Recently, the Central Government issued a notification amending the Cable Television Network Rules, 1994.
- At present, there is an institutional mechanism by way of an Inter-Ministerial Committee to address grievances of citizens relating to violation of the Programme/Advertising Codes under the Rules.
- Similarly, various broadcasters have also developed their internal self-regulatory mechanism for addressing grievances.
- However, a need was felt to lay down a statutory mechanism for strengthening the grievance redressal structure.
- Some broadcasters had also requested for giving legal recognition to their associations/bodies.
- At present there are over 900 television channels which have been granted permission by the Ministry of Information and Broadcasting all of which are required to comply with the Programme and Advertising Code laid down under the Cable Television Network Rules.
Supreme court order
The Hon’ble Supreme Court in its order of 2000 in the matter of “Common Cause Vs Union of India & Others” while expressing satisfaction over the existing mechanism of grievance redressal set up by the Central Government, had advised to frame appropriate rules to formalize the complaint redressal mechanism.
In the aforementioned background, the Cable Television Network Rules have been amended, they are;
- The amendment provides a statutory mechanism for redressal of grievances/complaints of citizens relating to content broadcast by television channels in accordance with the provisions of the Cable Television Network Act, 1995.
- The statutory mechanism would be transparent.
- As per the amendment, the self-regulating bodies of broadcasters would be registered with the Central Government.
- The Cable Television Networks (Amendment) Rules, 2021 provides for a three-level grievance redressal mechanism:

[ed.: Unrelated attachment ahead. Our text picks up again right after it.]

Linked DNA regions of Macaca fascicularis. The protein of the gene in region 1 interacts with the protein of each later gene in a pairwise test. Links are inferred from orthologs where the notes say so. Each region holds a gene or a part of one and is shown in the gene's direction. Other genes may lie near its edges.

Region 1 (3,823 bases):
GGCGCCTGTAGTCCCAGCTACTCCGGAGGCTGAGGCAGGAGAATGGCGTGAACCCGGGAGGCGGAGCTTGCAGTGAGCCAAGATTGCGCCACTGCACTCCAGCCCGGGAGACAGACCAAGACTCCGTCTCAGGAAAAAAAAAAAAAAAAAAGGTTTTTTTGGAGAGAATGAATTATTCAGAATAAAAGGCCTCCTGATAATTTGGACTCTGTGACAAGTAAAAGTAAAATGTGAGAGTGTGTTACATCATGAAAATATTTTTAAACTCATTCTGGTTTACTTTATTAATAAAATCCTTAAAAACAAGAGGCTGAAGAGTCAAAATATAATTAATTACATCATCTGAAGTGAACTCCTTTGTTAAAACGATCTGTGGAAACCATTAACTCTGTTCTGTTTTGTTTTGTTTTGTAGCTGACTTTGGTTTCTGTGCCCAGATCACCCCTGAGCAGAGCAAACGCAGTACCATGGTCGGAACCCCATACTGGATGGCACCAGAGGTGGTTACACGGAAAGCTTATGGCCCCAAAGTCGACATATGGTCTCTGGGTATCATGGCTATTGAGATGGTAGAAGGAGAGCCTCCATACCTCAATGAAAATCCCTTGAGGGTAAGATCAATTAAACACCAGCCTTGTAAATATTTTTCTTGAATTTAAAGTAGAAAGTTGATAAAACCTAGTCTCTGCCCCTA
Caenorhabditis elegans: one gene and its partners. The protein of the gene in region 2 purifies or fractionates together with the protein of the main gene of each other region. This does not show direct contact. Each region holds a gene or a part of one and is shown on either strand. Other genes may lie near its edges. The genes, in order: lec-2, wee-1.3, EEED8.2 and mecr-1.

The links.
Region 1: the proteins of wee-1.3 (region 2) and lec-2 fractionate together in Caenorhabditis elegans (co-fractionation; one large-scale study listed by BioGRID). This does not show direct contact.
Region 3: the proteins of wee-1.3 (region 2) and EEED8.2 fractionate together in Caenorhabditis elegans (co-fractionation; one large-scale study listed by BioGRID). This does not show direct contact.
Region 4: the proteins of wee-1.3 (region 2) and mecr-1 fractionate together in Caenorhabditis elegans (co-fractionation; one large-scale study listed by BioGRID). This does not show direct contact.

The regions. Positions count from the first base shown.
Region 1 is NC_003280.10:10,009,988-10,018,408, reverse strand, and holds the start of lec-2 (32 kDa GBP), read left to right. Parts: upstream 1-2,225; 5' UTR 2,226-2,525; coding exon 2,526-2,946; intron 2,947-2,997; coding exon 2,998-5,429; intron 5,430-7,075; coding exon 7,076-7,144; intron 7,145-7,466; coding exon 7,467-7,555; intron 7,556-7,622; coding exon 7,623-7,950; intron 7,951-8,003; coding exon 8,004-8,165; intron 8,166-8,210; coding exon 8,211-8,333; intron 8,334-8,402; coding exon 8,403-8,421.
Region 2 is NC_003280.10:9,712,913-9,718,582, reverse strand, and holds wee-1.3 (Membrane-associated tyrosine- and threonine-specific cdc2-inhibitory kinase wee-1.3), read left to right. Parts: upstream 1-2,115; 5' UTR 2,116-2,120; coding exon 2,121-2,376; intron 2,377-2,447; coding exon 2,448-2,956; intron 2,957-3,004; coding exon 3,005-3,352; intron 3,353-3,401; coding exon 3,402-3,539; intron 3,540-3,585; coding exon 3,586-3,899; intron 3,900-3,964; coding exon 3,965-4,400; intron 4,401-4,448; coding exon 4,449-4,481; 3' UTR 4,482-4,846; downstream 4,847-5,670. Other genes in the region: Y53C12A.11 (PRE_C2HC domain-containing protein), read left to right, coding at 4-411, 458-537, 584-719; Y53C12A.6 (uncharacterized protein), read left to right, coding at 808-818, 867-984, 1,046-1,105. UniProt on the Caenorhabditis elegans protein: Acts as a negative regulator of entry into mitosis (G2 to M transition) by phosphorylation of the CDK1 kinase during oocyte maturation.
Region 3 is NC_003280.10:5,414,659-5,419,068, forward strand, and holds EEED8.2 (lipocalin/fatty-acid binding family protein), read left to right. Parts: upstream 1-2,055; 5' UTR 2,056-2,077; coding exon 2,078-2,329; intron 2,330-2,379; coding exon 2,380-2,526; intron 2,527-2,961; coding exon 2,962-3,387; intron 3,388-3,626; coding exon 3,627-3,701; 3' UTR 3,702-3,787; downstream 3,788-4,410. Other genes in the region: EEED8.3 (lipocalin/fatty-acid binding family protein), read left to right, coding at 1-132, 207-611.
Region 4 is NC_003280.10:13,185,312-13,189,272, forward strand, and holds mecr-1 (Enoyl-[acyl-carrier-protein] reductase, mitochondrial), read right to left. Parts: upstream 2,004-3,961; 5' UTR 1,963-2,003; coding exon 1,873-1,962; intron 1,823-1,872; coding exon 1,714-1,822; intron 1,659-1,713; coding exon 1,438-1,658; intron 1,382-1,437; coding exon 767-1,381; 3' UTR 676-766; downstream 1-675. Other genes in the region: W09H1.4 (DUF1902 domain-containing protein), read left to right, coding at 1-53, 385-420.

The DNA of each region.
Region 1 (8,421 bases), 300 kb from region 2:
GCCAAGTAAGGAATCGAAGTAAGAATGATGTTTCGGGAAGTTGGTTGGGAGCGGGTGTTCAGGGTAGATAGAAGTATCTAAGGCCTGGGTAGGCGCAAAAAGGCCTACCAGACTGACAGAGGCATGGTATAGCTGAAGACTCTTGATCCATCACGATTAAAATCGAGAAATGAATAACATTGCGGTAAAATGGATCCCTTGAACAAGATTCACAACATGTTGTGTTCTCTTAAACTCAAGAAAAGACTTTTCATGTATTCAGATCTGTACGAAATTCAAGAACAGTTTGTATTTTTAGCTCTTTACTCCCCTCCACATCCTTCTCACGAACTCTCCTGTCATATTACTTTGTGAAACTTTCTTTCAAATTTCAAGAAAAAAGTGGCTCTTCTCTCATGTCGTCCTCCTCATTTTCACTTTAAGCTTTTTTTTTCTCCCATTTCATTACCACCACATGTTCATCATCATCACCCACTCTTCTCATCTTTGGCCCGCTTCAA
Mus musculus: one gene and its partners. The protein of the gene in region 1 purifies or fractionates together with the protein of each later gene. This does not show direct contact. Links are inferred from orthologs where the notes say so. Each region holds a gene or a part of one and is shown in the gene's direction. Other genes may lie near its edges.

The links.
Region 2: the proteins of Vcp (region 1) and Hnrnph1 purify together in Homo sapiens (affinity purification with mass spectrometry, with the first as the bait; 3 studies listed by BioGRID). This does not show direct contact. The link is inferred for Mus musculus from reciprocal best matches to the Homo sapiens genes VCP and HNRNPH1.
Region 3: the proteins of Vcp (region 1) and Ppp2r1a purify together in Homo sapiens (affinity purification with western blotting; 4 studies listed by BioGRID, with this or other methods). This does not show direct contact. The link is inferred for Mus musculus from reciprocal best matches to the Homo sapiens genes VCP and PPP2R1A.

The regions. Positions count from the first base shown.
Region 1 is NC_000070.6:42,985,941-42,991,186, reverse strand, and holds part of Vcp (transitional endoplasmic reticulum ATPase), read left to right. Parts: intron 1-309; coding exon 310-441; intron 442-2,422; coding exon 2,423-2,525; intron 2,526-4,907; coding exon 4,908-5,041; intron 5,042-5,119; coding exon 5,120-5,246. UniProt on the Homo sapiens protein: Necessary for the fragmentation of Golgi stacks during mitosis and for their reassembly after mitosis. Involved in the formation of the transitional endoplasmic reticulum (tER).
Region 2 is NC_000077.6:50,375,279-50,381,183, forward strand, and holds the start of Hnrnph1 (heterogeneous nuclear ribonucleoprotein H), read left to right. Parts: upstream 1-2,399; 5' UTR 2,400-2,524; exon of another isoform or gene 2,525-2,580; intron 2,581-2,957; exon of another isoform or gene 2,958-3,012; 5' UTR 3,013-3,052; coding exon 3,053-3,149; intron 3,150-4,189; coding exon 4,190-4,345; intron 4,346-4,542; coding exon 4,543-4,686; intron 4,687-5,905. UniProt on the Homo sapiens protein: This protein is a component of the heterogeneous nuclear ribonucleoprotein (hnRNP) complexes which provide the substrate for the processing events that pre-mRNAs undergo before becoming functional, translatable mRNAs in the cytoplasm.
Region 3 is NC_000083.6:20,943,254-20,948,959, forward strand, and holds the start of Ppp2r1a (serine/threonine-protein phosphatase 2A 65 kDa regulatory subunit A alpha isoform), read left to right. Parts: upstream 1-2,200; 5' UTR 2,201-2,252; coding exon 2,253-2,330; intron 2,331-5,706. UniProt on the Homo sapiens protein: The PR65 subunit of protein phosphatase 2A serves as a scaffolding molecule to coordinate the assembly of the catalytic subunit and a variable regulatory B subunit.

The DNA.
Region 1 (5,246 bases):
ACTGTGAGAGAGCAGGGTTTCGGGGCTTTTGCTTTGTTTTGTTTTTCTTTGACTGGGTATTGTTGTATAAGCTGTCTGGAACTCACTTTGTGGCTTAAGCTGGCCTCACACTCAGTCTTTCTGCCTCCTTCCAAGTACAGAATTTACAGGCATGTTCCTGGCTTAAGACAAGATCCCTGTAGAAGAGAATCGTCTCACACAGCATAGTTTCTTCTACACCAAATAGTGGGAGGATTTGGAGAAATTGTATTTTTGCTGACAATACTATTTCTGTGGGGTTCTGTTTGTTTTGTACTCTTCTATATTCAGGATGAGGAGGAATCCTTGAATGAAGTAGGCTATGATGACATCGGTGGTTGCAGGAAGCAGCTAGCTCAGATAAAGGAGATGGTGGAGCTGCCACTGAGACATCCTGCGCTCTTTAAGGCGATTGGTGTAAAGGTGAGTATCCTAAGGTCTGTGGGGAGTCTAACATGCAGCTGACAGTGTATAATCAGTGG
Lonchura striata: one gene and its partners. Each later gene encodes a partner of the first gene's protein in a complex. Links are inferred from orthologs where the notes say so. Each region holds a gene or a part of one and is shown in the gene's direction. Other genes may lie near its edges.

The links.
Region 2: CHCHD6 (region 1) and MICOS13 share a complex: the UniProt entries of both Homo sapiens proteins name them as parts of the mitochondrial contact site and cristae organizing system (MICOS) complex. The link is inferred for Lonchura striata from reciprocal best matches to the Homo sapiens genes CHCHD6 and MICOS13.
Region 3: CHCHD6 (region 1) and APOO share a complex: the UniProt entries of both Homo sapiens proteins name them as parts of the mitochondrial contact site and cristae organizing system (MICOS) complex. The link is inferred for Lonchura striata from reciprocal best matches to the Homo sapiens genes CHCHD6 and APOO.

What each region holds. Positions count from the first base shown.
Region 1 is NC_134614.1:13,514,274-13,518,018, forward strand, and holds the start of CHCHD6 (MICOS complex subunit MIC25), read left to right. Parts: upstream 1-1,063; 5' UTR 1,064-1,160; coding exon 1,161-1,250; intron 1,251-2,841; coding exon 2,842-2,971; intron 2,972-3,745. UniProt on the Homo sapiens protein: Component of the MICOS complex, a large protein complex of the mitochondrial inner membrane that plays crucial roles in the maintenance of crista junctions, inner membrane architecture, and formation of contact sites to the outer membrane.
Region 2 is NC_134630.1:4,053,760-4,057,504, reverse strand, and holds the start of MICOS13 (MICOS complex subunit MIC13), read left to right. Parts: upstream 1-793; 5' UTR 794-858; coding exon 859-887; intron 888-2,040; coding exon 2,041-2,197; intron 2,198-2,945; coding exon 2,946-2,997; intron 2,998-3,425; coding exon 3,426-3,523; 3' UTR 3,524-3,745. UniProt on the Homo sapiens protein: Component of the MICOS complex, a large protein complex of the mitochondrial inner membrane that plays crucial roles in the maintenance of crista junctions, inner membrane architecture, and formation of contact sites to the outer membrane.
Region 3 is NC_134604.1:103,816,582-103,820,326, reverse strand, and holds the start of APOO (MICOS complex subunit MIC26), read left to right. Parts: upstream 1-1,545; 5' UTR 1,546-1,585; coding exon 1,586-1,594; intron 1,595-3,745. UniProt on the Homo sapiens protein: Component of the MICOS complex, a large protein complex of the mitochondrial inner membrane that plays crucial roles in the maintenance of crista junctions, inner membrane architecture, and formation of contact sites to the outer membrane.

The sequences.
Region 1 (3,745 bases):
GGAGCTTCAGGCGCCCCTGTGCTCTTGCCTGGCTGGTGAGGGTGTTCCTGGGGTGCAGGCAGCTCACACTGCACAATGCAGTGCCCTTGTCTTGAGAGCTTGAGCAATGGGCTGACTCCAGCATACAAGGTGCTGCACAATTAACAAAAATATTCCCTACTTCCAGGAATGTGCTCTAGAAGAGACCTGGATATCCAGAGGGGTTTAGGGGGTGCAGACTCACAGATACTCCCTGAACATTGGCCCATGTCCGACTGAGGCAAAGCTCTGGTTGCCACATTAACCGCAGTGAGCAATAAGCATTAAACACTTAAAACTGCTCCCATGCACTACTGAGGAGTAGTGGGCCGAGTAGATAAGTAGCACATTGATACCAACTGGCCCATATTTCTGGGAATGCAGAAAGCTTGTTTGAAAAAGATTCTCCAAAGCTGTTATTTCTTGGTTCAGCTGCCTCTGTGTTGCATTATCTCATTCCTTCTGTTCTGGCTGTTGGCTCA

- Self-regulation by broadcasters
- Self-regulation by the self-regulating bodies of the broadcasters, and
- Oversight by an Inter-Departmental Committee at the level of the Union government
Grievance redressal mechanism under new rules
- According to the new rules, a viewer can file a complaint directly to the broadcaster, who will have to respond within 15 days.
- If the complainant is not satisfied with the response, the complaint can be escalated to the self-regulating bodies set up by TV channels, which should deal with the case in 60 days.
- If the complainant is not satisfied with the decision of the self-regulating body, he may, within 15 days of such decision, prefer an appeal to the Central Government for its consideration under the Oversight Mechanism.
- Such appeals will be dealt with by the Inter-Departmental Committee set up under the Oversight Mechanism.
- The committee will be headed by the Additional Secretary in the Ministry of Information and Broadcasting,
- It will have members from the Ministry of Women and Child Development, Ministry of Home Affairs, Ministry of Electronics and Information Technology, Ministry of External Affairs, Ministry of Defence, and representatives of other Ministries and organisations, including experts, as the Centre may decide.
- This third tier is not only kept aside to hear the appeals, it can take up complaints that come directly to the Centre.
Significance of amendment
It paves the way for a strong institutional system for redressing grievances while placing accountability and responsibility on the broadcasters and their self-regulating bodies.
This will bring the television’s self-regulatory mechanism at par with that being set-up for OTT players and digital news publishers, as envisaged in the Information Technology (Intermediary Guidelines and Digital Media Ethics Code) Rules, 2021.